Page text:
After establishing herself in the community, Hymes began itching for musical opportunities here. She worked as music director of Maine Grand Opera from 2000 to 2005, and began Maine Pro Musica in 2008.
“I’m busy with Williamsburg from September to May. I was looking for something to do in the summer, and the Camden Library called,” she said. “They wanted to do a kids concert in the park, and asked if I would be interested. I saw it as a golden opportunity, so I put an orchestra together for a family concert of ‘Peter and the Wolf.’ ”
The holiday concert followed at Camden Opera House, and it was a huge success — so much so that Hymes moved it to the much-larger Strom.
After this early success in the summer and at the holidays, Hymes thought to herself, “I think I’ve got something here.”
She formed a board, incorporated Maine Pro Musica as a nonprofit for the purpose of fundraising, and began exploring options. As she surveyed musical opportunities around the state, she realized that the single biggest void was a touring orchestra.
Portland and Bangor have established orchestras, but their logistics prevent them from going on the road. Because Maine Pro Musica has minimal administrative costs, Hymes realized she might have the perfect vehicle for bringing music to small communities.
“When you look around at places like Rockland and Fryeburg, they’re showing the Met in HD. The chamber festivals are well supported. People love classical music,” she said. “But there are no orchestras. I thought, ‘Let’s see if we can pull this off.’ ”
‘PLEASE COME AGAIN’
It has proven to be a building process. Audiences for first-time concerts are small. but when the orchestra pulls out of town, the emails come in.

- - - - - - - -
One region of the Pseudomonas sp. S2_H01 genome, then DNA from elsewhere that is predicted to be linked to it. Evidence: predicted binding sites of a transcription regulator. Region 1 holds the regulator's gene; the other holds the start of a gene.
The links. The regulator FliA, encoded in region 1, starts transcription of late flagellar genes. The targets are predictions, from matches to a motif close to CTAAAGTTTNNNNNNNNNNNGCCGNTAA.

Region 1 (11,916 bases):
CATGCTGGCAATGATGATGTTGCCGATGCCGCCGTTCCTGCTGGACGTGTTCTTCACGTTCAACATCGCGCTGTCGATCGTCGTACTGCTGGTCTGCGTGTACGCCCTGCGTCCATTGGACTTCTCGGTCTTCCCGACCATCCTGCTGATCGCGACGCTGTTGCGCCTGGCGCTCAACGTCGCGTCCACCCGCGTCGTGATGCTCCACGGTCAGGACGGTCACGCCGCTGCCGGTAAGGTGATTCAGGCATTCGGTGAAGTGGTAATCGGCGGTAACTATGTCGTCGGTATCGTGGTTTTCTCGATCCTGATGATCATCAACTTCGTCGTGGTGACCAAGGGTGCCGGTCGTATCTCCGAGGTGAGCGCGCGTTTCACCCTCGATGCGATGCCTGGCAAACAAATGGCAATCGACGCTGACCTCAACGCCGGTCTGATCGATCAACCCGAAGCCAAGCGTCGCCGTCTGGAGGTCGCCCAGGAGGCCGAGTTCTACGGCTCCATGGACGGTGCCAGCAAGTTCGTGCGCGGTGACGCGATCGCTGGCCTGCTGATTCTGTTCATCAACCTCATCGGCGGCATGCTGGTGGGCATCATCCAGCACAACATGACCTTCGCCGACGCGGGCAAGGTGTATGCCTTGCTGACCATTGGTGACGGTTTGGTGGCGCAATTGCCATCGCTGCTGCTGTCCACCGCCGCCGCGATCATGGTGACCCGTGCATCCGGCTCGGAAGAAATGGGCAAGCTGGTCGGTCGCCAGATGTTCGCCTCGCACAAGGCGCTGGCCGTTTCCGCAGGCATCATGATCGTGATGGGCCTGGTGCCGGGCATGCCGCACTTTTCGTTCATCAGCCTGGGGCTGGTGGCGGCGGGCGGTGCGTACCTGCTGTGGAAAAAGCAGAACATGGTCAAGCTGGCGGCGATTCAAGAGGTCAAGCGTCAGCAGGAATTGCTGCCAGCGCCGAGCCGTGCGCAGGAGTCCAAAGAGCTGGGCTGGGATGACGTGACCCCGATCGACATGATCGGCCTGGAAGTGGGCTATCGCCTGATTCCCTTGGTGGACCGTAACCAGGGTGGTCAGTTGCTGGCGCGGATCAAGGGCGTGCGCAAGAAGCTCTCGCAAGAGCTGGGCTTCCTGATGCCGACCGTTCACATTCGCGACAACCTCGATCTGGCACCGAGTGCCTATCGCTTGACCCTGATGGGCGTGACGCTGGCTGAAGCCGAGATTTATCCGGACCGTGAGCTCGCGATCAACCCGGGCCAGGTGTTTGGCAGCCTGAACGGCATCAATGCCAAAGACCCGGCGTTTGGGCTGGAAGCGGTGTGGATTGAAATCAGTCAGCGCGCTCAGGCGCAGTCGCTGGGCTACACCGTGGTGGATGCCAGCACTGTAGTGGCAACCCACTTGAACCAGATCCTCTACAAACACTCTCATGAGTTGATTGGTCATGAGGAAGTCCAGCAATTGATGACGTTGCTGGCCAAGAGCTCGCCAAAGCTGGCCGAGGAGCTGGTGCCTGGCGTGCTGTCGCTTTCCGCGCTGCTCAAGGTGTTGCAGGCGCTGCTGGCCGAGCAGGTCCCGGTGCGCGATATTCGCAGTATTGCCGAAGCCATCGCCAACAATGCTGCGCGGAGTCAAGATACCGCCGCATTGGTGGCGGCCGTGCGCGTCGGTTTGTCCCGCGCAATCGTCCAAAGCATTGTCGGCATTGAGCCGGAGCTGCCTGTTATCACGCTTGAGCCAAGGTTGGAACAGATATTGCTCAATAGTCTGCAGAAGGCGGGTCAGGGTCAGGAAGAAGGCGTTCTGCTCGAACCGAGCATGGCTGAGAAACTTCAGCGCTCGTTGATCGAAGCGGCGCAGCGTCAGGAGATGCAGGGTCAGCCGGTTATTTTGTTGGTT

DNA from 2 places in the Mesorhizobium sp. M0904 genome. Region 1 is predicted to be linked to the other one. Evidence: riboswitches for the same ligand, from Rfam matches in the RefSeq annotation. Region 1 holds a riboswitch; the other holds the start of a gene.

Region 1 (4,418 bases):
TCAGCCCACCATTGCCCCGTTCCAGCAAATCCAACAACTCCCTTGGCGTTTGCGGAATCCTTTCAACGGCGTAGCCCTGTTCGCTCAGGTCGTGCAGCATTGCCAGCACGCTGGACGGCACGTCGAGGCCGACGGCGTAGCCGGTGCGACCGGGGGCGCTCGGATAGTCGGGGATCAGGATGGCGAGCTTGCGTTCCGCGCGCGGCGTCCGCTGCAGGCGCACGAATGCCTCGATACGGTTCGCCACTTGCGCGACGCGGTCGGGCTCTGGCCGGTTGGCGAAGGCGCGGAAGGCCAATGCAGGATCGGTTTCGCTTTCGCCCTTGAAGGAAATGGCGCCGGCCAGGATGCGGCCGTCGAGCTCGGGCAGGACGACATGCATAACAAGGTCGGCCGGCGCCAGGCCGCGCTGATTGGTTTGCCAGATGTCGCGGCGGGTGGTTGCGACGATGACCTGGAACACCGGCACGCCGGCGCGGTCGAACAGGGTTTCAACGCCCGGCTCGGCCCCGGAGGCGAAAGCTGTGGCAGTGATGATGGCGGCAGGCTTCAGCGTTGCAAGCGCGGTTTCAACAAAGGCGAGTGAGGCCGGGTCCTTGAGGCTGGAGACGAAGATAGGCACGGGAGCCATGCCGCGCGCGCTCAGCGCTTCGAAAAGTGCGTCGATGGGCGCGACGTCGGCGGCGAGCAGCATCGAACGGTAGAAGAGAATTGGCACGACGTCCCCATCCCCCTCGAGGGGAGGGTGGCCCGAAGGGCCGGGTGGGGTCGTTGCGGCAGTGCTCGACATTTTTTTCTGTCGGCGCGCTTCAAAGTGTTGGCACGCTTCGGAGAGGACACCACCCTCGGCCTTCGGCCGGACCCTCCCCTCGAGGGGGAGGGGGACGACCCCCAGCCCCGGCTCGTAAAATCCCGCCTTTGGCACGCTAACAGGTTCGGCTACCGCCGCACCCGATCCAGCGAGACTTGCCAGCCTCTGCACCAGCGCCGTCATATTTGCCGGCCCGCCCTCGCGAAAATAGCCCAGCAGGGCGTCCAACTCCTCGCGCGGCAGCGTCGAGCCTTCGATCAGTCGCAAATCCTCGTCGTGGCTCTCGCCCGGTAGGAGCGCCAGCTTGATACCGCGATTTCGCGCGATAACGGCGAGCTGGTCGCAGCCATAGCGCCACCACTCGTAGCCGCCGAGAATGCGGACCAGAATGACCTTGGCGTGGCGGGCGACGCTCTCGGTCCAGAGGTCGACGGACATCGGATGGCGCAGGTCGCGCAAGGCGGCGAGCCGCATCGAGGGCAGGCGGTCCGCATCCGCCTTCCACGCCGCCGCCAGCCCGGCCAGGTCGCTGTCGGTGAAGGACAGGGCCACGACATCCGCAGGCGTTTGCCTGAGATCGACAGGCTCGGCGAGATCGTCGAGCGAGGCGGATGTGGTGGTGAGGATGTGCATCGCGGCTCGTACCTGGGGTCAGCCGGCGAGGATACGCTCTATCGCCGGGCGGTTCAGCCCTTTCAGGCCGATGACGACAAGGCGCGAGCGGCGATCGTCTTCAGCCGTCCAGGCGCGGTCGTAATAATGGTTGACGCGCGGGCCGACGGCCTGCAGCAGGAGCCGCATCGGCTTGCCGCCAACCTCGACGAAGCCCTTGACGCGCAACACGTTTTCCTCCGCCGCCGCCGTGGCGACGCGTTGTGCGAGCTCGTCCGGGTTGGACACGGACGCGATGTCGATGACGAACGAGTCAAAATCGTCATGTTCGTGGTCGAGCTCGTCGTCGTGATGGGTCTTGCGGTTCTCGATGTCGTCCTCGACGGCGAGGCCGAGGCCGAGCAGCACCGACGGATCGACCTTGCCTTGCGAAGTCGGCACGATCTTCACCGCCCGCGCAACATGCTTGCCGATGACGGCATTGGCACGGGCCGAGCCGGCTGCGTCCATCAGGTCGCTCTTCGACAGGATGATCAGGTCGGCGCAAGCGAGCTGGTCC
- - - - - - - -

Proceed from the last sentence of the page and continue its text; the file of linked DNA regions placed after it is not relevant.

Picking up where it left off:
“When are you coming back?”
“We loved the concert.”
“Thank you for coming to our town.”
“Please come again.”
In 2012, Hymes hopes to return to each community where she brought the orchestra this year, and then some.
In May, she plans to work with the funk band Motor Booty Affair at the Westbrook Performing Arts Center. The orchestra has secured a Maine Community Foundation grant to commission a new piece of music to be used in an educational concert and multi-media presentation about water. That project, called Waterways, will involve raising about $50,000 to create a program that can tour statewide.
Coincidentally, Hymes is also an old friend of folk musician Bela Fleck. They went to high school together.
Fleck, who plays the banjo, has written orchestral music, and is talking to Hymes about coming to Maine to present music with Maine Pro Musica.
“We’re taking baby steps,” Hymes said. “But we’re definitely moving forward. We are building something here that is pretty special and unique.”
Staff Writer Bob Keyes can be contacted at 791-6457 or: firstname.lastname@example.org
Photographs Tim Greenway